KARACHI: The State Bank of Pakistan (SBP) on Friday warned exchange companies on ‘artificial shortage’ of the US currency that dropped rupee further to 104 against dollar amid a frenzy in the currency market.
“The artificial shortage of the US currency is a major source of concern,” Abid Qamar, the chief spokesperson of SBP told The News. “The State Bank is strictly monitoring the exchange rate movement in the open market and instructed the exchange companies’ heads that they should take necessary actions.”
Qamar said the central bank expressed its concerns over the falling rupee value in the open market despite that the bank has allowed exchange companies to import dollars to meet the growing demand for the greenback.
“(The central bank) has warned the exchange companies to make all-out efforts for curbing the US currency shortage in the market,” he added.
Qamar said recent move in the kerb dollar rate is really a source of worry for the central bank. “The rising supply-demand gap is a source of worry.”
The rupee hit 104 against the US currency on Friday at the open market as dollar shortages continued. It was quoted 103.50/103.70 against the greenback.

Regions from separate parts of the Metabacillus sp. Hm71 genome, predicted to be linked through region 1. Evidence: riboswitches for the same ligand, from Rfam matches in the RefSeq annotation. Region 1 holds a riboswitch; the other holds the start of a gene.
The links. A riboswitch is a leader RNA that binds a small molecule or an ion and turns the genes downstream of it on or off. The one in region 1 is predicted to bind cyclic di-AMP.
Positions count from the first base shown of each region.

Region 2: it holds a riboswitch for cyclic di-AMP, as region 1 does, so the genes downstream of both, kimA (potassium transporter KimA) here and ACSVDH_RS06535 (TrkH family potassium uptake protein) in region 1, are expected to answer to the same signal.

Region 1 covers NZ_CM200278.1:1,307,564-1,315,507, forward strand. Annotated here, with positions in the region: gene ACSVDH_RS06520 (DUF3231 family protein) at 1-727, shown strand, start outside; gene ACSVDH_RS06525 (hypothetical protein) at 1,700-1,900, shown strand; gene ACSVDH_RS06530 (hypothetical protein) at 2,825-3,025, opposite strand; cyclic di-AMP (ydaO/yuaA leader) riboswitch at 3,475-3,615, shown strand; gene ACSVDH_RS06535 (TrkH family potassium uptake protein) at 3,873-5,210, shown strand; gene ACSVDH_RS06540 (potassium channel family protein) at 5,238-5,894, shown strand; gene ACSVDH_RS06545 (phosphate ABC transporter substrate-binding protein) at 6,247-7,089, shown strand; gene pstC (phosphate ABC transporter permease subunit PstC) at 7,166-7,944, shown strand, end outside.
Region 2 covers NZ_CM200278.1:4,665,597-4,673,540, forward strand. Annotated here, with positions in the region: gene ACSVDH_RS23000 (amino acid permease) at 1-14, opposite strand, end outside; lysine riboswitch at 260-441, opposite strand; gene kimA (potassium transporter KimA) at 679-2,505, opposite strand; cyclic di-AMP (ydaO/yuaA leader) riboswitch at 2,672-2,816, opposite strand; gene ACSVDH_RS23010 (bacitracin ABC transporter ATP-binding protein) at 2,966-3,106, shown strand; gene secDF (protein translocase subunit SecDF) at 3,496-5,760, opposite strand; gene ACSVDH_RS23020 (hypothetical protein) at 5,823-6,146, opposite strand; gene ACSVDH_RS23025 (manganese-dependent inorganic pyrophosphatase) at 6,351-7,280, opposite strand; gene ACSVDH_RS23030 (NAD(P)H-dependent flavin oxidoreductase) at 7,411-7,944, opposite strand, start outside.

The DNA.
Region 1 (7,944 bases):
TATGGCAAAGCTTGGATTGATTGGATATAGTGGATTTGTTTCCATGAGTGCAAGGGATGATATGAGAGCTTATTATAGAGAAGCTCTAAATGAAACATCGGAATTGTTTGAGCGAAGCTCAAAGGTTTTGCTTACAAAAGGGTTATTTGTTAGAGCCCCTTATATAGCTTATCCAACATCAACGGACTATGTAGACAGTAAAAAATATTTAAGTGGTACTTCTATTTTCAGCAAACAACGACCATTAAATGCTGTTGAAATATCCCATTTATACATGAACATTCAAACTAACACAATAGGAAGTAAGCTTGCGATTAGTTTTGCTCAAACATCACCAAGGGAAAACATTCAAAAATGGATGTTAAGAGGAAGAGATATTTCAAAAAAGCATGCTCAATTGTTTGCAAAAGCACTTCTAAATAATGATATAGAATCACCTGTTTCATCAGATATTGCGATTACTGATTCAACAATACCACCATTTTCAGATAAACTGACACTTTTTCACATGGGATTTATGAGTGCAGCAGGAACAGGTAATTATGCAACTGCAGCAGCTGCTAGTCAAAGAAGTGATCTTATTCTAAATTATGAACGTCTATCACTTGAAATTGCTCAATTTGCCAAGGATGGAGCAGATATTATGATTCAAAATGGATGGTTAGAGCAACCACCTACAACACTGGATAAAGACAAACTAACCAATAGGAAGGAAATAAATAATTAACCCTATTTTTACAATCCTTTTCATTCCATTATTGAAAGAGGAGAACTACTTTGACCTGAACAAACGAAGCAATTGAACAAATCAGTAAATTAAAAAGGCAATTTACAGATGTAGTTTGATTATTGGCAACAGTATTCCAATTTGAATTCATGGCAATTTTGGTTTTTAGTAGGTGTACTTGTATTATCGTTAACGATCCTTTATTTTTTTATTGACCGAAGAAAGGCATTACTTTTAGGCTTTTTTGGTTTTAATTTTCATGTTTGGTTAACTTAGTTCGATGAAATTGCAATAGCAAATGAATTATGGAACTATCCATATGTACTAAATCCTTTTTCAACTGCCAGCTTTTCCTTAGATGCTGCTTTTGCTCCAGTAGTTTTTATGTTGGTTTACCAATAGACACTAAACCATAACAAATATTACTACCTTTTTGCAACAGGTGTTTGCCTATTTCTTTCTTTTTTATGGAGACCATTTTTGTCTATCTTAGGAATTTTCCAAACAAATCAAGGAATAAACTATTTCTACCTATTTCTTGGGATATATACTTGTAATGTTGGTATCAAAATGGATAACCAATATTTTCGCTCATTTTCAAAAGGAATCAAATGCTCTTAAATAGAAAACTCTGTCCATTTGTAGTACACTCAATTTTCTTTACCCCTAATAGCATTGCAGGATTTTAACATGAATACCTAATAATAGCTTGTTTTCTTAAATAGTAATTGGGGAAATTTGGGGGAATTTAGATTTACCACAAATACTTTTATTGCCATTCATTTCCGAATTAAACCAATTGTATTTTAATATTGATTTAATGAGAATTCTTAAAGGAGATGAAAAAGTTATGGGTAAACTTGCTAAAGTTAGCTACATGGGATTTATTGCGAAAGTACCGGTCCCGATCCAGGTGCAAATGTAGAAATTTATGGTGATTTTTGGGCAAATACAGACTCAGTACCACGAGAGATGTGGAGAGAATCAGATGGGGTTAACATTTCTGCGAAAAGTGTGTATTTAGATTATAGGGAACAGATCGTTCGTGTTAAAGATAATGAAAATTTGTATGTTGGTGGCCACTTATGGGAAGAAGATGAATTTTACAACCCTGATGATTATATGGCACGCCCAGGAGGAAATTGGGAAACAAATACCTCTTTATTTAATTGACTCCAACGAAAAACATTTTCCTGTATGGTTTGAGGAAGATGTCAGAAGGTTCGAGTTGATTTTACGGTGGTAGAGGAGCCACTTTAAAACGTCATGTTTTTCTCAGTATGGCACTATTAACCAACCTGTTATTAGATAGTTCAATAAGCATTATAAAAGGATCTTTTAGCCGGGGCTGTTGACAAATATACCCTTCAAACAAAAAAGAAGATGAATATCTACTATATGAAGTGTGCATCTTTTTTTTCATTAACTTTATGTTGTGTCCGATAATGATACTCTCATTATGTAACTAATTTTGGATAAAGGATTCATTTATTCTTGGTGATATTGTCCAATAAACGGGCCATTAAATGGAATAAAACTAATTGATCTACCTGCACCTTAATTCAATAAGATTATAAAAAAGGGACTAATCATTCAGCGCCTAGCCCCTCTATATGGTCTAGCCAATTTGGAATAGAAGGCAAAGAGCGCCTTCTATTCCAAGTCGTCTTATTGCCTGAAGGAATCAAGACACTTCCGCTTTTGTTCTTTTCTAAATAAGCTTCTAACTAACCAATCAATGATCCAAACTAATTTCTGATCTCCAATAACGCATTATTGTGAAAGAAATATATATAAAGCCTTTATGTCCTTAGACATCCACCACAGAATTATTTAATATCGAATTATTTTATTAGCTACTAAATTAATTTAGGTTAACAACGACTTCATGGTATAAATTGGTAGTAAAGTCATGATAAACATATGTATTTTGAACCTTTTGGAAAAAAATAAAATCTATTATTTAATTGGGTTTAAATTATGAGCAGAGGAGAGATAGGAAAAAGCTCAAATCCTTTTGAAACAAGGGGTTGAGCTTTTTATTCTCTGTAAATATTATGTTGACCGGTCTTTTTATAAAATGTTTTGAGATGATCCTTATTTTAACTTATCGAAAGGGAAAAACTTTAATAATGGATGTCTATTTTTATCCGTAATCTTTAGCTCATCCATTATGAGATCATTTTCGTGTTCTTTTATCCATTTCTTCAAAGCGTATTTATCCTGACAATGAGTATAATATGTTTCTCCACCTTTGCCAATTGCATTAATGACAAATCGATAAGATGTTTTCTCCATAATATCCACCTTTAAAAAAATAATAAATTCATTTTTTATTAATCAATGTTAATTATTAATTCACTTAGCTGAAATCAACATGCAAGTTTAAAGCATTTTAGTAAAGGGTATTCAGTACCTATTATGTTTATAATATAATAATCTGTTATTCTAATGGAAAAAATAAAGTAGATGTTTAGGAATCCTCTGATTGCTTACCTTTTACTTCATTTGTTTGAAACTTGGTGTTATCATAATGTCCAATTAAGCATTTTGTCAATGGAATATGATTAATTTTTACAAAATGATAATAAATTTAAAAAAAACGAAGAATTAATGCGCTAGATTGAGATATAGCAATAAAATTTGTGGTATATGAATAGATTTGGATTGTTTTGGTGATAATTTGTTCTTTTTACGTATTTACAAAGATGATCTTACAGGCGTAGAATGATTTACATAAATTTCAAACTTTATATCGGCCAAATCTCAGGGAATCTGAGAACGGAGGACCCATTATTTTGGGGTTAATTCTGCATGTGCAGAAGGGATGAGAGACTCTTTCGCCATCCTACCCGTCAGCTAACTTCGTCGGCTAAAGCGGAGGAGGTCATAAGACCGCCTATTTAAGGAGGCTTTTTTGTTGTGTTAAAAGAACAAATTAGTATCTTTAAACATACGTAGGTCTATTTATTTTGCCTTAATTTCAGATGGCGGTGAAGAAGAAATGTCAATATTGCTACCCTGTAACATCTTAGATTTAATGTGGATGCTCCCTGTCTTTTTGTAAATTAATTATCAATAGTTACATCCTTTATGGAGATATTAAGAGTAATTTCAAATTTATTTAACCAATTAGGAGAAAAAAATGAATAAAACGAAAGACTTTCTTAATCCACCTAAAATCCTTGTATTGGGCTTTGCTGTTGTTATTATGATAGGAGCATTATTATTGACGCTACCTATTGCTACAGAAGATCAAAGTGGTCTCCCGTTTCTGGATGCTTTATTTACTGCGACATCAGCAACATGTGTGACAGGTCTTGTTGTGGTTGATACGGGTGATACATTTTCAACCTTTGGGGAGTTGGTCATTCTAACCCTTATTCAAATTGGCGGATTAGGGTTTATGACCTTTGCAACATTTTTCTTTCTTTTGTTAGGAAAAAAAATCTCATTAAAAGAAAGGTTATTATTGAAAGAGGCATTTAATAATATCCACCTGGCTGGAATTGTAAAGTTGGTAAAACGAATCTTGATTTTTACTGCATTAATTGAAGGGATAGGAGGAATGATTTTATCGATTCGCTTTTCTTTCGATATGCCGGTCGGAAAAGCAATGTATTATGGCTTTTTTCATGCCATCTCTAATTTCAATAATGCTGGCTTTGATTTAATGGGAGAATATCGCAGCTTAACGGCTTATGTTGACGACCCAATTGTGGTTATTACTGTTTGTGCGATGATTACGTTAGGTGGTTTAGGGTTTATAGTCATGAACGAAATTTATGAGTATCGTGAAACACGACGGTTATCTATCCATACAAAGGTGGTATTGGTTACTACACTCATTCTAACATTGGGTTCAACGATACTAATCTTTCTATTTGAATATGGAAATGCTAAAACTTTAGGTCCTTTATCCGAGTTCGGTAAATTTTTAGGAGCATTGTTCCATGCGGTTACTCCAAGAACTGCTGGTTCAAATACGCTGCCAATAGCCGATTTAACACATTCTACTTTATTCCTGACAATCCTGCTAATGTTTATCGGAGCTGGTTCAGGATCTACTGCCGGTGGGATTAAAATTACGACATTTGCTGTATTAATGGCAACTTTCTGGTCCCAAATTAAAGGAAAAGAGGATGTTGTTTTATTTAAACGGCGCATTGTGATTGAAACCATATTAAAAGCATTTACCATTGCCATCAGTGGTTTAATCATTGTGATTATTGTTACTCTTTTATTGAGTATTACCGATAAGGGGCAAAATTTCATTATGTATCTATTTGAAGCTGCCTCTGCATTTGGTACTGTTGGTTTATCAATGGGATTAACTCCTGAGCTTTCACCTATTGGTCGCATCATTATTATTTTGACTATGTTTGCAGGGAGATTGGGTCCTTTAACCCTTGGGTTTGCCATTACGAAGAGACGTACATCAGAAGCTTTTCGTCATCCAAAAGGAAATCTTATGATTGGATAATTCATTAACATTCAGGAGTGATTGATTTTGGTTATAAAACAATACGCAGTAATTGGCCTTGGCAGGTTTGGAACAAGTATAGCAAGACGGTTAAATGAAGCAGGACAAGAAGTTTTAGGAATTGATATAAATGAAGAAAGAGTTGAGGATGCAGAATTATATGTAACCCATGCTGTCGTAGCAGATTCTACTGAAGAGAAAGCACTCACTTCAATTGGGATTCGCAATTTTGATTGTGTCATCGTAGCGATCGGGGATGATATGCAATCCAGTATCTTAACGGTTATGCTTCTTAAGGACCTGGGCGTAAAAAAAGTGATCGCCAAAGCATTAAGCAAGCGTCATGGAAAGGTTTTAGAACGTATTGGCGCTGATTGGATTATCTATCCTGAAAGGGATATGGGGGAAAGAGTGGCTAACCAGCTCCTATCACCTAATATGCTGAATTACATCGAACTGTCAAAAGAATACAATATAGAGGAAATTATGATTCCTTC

The rupee also breached its support level of 101 and closed at 102.02 versus dollar in the interbank market.
The rupee has depreciated 3.5 percent since August 2014. The [interest] spread on buying and selling of the dollar between interbank and open markets has widened to Rs2.
The State Bank has clearly instructed that the spread should not exceed 25 paisas.
Malik Bostan, President Forex Association of Pakistan said the open currency market was volatile due to rise in dollar demand from Hajj pilgrims and imposition of 0.3 percent withholding tax on banking transactions for non-filers, who are now trading in dollar to avoid the tax.
Hajj flights started from August 17 and will end next month. Therefore, Bostan said people have started buying dollar and Saudi Riyal for their journey.
Meanwhile, the head of the central bank’s foreign exchange department, in a meeting with the representatives of exchange companies, directed them to bring stability in the kerb market by ensuring smooth supply of the foreign currencies.
Bostan said the SBP ordered the exchange companies, during the meeting, to use biometric verification system in foreign exchange dealings for due diligence of the customer.
“The SBP said it would provide foreign exchange to the exchange companies to curb the shortage,” Bostan claimed.
“It was also suggested that companies would not sell or buy single dollar without providing the CNIC (computerised national identity card) from the customer.”